The view from our knees
If you've ever had the opportunity to visit Florence, Italy, you know that just walking the streets is an experience of total immersion in artistic expression and achievement. Nothing is merely plain or functional. Everything is beautiful, and overwhelmingly so.
But art doesn't just make our world more beautiful; its history has something to teach us. One of the main differences between medieval and renaissance art was the development of perspective. Images created before the 13th century are striking, but appear flat. No attempt was made to depict depth or dimension until Giotto and Duccio introduced shadowing as an early way to convey it. But when the architect Brunelleschi created a system of linear perspective in 1415, everything changed. Two-dimensional canvases were transformed by the use of "vanishing points" and a new era of artistic realism -- one that defined Western art and dominated it for five centuries -- was born.
Perspective matters. And we all see things differently. Our perspectives are shaped not just by life experience, but also by individual gifts, limitations, and personality. The sweeping influences of language, culture, and history affect our viewpoint. But so do the granular realities of nature and nurture, like our genetics and the books we read in school -- or didn't.
Of course, how we see things isn't the totality of how they are. While we'd all like to think that our perspective is more than just one view of reality, it isn't. In fact, under the right set of circumstances, most of us are masters of distortion. But even when the stakes aren't very high, many of us tend to see the world in ways that make us look good, often better than we are. And some can't seem to escape the conclusion that they aren't good enough, and never will be.
But the thing about perspective is that it is an illusion. The canvas is still two-dimensional and flat, even though it does not appear to be. And if we want to see things as they truly are, we must stop looking at the image of reality we have created and look out the window instead.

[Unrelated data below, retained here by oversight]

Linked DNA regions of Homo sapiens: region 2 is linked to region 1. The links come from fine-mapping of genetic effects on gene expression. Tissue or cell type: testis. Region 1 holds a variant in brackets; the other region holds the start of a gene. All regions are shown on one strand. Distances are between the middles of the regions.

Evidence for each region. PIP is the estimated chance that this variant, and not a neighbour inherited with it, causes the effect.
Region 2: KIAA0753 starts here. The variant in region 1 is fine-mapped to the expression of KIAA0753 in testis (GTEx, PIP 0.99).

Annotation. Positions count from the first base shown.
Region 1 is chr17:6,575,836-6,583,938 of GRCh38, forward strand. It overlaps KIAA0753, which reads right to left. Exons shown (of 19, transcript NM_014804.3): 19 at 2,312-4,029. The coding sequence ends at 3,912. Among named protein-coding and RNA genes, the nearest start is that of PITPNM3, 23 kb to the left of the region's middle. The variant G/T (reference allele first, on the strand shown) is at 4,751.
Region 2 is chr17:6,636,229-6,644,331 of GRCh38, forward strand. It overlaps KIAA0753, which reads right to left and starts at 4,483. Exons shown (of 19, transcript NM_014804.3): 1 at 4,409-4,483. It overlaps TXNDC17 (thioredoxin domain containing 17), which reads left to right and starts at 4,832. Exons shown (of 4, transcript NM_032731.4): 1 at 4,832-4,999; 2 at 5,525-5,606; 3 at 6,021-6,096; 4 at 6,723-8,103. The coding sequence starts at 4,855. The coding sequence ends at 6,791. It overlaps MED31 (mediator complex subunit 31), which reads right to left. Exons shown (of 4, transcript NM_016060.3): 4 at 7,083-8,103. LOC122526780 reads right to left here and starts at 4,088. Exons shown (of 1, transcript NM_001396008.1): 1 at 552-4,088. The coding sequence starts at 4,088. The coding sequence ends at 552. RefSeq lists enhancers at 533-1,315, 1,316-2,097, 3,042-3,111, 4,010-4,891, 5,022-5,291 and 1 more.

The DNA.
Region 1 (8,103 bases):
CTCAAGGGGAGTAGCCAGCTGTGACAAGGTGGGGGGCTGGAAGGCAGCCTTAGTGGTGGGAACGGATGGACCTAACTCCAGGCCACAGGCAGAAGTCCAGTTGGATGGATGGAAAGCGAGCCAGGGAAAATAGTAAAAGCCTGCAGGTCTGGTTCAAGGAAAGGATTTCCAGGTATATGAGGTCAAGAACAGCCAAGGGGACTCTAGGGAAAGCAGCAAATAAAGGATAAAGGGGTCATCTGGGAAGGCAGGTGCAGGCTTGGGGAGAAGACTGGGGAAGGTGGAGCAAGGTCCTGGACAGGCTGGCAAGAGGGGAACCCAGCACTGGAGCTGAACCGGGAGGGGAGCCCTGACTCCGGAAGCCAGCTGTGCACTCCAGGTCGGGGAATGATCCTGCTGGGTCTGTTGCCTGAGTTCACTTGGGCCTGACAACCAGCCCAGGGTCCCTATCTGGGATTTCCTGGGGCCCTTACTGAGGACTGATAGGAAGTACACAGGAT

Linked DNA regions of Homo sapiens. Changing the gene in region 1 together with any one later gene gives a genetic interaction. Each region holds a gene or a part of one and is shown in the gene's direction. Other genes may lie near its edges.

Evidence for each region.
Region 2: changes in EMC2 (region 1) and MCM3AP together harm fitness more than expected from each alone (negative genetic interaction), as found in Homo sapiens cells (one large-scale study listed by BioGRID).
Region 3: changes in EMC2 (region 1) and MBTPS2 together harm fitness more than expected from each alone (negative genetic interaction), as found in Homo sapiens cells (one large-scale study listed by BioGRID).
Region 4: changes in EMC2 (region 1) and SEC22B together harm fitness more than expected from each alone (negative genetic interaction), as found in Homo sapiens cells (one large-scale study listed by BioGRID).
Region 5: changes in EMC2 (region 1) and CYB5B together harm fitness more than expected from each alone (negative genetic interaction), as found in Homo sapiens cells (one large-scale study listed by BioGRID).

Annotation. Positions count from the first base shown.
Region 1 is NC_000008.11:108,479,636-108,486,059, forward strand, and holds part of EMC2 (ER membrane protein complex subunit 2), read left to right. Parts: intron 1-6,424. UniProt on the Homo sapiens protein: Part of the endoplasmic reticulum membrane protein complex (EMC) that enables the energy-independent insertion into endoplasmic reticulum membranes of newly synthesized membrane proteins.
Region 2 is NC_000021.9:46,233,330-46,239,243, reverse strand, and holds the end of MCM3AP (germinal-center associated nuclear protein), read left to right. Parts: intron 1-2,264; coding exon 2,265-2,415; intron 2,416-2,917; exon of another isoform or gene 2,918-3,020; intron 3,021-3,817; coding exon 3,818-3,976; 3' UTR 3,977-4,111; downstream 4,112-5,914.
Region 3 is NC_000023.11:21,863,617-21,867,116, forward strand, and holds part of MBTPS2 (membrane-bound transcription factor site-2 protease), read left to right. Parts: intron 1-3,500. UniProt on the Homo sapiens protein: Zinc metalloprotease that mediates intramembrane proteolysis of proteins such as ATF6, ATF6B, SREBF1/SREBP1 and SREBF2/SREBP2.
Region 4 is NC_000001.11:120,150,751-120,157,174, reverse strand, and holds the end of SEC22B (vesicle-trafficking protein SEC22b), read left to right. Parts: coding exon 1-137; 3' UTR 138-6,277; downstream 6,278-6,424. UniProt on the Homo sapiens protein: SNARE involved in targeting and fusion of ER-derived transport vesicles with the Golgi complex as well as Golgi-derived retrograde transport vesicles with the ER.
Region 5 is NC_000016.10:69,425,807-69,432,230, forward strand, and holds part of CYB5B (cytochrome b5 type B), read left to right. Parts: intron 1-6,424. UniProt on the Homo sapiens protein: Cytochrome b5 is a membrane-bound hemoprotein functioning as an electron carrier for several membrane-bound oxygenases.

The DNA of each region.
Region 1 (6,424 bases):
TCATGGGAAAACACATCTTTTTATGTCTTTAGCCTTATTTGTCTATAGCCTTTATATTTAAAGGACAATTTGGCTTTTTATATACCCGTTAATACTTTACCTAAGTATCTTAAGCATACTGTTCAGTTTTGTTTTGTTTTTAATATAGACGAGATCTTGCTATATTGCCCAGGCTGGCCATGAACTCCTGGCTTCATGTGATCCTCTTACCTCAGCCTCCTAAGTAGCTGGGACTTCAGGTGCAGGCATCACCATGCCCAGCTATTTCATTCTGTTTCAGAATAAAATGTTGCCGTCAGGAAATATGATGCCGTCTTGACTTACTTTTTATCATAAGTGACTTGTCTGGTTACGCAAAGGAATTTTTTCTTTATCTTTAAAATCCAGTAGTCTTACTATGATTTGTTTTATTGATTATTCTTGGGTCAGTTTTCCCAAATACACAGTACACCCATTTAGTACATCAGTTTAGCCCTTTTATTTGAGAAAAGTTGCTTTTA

That is why the Church calls us to deeper prayer during Lent. Conversation with God doesn't just take our eyes off ourselves and others, it widens our context and gives us our true horizon. Prayer gives us a perspective that transcends our own limited view. It takes away the tools we use to create the illusion of meaning and dimensionality and gives us the truth instead.
And yes, that can be painful. Few of us are the heroes we imagine ourselves to be. We are limited, flawed, and far more self-serving than we hope. But thankfully, we are also not the worthless villains we fear we might be. Prayer shows us that God is always in the picture. The Ancient of Days is always with us. And more, he is always for us. The beautiful thing about encountering the truth in prayer is that we encounter it resting in the arms of the one who loves us.
Every one of us has our own version of reality, a perspective we live out of every day. But we cannot see things as they are except on our knees. The view from a position of humility before God, dependence on God, and trust in God is the closest we can get to the truth. And it is the truth that sets us free.
Prayer isn't a magic spell or a scientific formula -- an alchemy that changes the world around us. It's a dialogue (a negotiation perhaps?), with the God of Truth and Love that changes the world within us. Slowly, gently, over time, he opens the vista before us in all its color, context, and dimension. And when we begin to see things the way God sees them, from his perspective, a whole new renaissance can begin in us.
- Jaymie Stuart Wolfe is a Catholic convert, wife, and mother of eight. Inspired by the spirituality of St. Francis de Sales, she is an author, speaker, and musician, and provides freelance editorial services to numerous publishers and authors as the principal of One More Basket. Find Jaymie on Facebook or follow her on Twitter @YouFeedThem.